You wake up at 6 AM on a Saturday morning, having slept a total of 3 hours, make a cup of coffee and gleefully get back to work on your lit review.
Haven’t experienced such an outpouring of productivity, creativity and motivation in my scholarship since I completed my dissertation over a year ago.
There’s this intuition and confluence of ideas, clarity and intellectual energy that’s just pouring forth. And the best part: it’s not driven by the kind of egoic, recognition-seeking, status-obsessed mania that is so characteristic of the tragic reality of human existence in general, not to speak of the tragic reality of academia. There’s just this clear, calm, confident flow going on that is unencumbered by the doubts, confusion, anxiety and stress that crushed me during graduate school.
Long days, long nights.
And it feels so good . . .
Have been sick since yesterday. Send positive energy . . .
Richard Gere Could Get It.
This was the first thought that popped into my mind the second Richard Gere appeared on screen in the new, fantastic film “Arbitrage”. Yes, 63 year old, salt and pepper, timelessly elegant, sexy, $5,000-suit-wearing, charismatic, Buddhist Richard Gere could get it. In a heart beat. Several times a day. But, I digress.
Arbitrage, the debut film of 25-year old writer and director Nicholas Jarecki, is one of the best films I’ve seen this year and one of the most compelling dramatic explorations of the moral underbelly of Wall Street I’ve ever seen. In fact, it was so good that I plan to see it again. The writing is brilliant, the acting masterful. Everyone is saying it: Gere hasn’t been this good in . . . ever?
The film has so many things in its favor: an excellent cast, gorgeous shots of New York, what appears to be very good sex, a hell of a lot of money and a story that effortlessly weaves itself between contrasting worlds — from the Upper East Side to the contemporary arts scene to the streets of Harlem. Gere is fantastic, but Tim Roth and Nate Parker also deliver very strong performances. I won’t say much more, except that, being both Francophone and Francophile, I was particularly delighted with the way French makes its appearance in the film . . . and the surprising racial subplot that comes to play a central role in the narrative was intruiging and well executed. I did not expect to hear the word “Nigga” in this movie, let alone four times, but its use was perfectly timed, incredibly honest and made many of us in the normally reserved audience of the indie theater where we viewed it hoot and hollar. The tension and the suspense were so thoughtfully managed throughout the movie that I was literally on the edge of my seat.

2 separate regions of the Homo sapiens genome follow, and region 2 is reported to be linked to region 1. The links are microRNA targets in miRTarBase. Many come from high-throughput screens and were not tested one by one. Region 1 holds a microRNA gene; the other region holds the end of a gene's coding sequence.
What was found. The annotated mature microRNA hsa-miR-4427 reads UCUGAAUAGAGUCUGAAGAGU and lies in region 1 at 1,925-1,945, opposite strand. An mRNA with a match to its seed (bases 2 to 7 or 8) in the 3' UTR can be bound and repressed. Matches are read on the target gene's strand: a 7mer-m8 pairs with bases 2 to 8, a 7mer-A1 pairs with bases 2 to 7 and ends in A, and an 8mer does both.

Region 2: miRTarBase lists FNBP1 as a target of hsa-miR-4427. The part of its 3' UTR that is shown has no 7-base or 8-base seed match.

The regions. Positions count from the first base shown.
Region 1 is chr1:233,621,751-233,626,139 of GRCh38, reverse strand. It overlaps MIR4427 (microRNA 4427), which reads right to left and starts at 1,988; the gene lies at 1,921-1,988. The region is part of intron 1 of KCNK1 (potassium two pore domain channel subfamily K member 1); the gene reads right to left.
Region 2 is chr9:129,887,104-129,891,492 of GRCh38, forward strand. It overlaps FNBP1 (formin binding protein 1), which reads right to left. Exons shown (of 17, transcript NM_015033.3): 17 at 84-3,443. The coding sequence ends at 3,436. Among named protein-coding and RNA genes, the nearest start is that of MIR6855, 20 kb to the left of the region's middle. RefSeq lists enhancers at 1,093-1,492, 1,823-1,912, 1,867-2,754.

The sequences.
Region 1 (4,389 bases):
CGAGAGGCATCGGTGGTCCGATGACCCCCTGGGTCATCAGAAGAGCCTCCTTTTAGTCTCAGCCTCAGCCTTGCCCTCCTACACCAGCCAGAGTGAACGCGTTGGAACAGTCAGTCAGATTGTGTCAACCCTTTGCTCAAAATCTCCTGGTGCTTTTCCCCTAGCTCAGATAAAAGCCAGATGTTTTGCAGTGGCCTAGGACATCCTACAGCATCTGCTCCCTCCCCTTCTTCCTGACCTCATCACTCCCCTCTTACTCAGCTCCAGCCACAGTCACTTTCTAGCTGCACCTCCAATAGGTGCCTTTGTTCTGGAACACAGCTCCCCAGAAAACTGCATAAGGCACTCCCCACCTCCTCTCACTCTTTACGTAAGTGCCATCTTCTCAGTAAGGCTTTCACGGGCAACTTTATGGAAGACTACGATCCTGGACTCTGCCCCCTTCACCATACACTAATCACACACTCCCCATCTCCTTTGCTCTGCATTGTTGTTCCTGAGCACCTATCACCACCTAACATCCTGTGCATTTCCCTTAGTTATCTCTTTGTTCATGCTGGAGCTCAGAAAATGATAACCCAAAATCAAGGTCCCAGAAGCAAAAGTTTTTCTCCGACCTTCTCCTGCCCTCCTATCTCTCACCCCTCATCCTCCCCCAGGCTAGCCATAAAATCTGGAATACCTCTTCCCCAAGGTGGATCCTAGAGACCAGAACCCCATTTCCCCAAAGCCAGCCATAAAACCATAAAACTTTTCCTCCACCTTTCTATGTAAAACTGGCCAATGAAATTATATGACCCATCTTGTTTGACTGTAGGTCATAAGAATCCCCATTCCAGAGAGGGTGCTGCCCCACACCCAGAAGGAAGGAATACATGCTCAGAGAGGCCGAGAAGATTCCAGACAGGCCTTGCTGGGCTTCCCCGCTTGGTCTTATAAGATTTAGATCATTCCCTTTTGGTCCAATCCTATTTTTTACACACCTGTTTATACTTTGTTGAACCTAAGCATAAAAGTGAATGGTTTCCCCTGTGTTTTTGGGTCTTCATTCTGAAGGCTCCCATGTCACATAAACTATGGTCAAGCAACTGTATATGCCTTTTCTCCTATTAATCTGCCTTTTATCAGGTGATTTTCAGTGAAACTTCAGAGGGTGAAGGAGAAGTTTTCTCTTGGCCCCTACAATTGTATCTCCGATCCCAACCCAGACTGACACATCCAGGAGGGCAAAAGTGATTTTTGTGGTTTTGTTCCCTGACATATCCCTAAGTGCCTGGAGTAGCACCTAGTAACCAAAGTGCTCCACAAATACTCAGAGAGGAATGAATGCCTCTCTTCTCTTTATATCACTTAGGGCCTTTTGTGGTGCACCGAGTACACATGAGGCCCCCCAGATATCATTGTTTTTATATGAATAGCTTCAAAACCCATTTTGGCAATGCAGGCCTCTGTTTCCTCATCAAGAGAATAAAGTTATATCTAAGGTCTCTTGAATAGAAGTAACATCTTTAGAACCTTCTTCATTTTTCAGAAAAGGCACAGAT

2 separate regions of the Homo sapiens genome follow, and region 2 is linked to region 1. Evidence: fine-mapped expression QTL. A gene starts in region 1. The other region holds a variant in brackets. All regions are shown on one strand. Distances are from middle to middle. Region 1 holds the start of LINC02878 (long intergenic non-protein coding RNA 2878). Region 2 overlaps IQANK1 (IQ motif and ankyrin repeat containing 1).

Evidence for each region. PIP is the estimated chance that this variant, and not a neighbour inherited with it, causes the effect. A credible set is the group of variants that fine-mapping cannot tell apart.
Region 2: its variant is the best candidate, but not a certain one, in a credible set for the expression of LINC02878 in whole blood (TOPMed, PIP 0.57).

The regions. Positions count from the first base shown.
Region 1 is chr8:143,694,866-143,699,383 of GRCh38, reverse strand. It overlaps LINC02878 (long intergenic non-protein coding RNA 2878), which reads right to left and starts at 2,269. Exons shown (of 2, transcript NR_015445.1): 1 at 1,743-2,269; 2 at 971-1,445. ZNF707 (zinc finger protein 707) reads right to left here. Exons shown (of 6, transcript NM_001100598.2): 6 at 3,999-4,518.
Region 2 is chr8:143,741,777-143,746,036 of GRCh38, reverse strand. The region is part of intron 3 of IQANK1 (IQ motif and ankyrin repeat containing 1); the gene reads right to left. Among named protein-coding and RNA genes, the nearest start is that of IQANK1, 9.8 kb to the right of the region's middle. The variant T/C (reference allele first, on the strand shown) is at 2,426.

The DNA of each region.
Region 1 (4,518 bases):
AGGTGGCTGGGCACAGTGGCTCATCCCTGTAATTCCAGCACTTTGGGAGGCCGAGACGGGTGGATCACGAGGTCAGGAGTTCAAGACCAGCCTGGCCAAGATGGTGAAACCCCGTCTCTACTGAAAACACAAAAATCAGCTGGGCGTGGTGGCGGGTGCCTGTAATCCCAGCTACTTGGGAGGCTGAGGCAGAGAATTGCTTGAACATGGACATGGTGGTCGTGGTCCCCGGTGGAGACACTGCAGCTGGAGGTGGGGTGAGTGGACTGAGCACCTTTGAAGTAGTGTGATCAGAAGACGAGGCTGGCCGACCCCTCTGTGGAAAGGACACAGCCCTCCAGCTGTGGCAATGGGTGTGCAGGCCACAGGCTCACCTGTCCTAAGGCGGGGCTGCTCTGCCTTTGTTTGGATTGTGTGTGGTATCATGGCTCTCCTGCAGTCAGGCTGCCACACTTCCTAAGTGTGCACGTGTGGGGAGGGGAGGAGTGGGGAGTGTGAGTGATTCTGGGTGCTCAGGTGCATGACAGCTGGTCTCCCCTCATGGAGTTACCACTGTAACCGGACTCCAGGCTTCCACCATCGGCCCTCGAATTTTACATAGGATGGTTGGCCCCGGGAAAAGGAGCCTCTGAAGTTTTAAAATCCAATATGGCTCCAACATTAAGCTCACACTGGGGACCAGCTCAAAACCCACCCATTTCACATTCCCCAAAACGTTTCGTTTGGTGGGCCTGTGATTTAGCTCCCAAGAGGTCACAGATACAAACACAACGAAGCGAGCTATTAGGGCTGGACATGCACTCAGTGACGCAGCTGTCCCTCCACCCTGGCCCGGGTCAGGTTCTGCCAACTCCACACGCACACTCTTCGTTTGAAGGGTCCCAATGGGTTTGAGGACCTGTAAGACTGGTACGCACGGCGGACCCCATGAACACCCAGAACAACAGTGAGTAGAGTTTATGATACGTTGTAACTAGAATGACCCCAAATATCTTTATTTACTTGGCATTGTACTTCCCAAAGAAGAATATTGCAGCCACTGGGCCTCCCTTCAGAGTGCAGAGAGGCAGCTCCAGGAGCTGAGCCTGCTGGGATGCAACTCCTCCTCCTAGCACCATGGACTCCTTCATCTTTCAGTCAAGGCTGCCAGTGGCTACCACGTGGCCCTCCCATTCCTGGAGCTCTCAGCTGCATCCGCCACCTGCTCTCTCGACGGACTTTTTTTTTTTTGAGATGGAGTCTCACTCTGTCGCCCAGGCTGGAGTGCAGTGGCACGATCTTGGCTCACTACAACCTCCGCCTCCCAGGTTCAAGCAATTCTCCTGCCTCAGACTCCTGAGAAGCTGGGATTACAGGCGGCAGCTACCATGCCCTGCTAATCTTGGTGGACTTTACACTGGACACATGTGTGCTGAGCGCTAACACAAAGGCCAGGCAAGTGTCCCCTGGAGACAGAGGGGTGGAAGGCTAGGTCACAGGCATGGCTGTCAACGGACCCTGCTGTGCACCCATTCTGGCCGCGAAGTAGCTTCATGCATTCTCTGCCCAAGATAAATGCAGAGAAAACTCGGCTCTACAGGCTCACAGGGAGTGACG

When my friend asked me to see the film, I had never heard of it. And I think that’s why I enjoyed it so much. The trailer gives away too much of the plot, so look at your own risk. The element of surprise makes the arc of the story that much more fulfilling.
And yes, Lord, let the record reflect, with no ambiguity, that Richard Gere could get it.
As Madena would say: Hallelujerr.
Inter-species love . . .
One of the very nice things about the spiritual “path” is getting over yourself and losing your egoic pride. I was joking with a friend a few months ago about my new-found love for bargain shopping for fashionable threads. “I could have my pride,” I said, “but I’d have no clothes . . .” The point was that back in the day when I was too arrogant (and ignorant) to go to thrift stores, my wardrobe suffered tremendously. As a struggling student, I couldn’t afford very many beautiful clothes, so I was limited to getting a few nice pieces a year. Now I have the most extensive and gorgeous wardrobe I’ve ever had – not only because I’m now gainfully employed – but also because I can get a few nice pieces every day for less the cost of a Starbucks latte.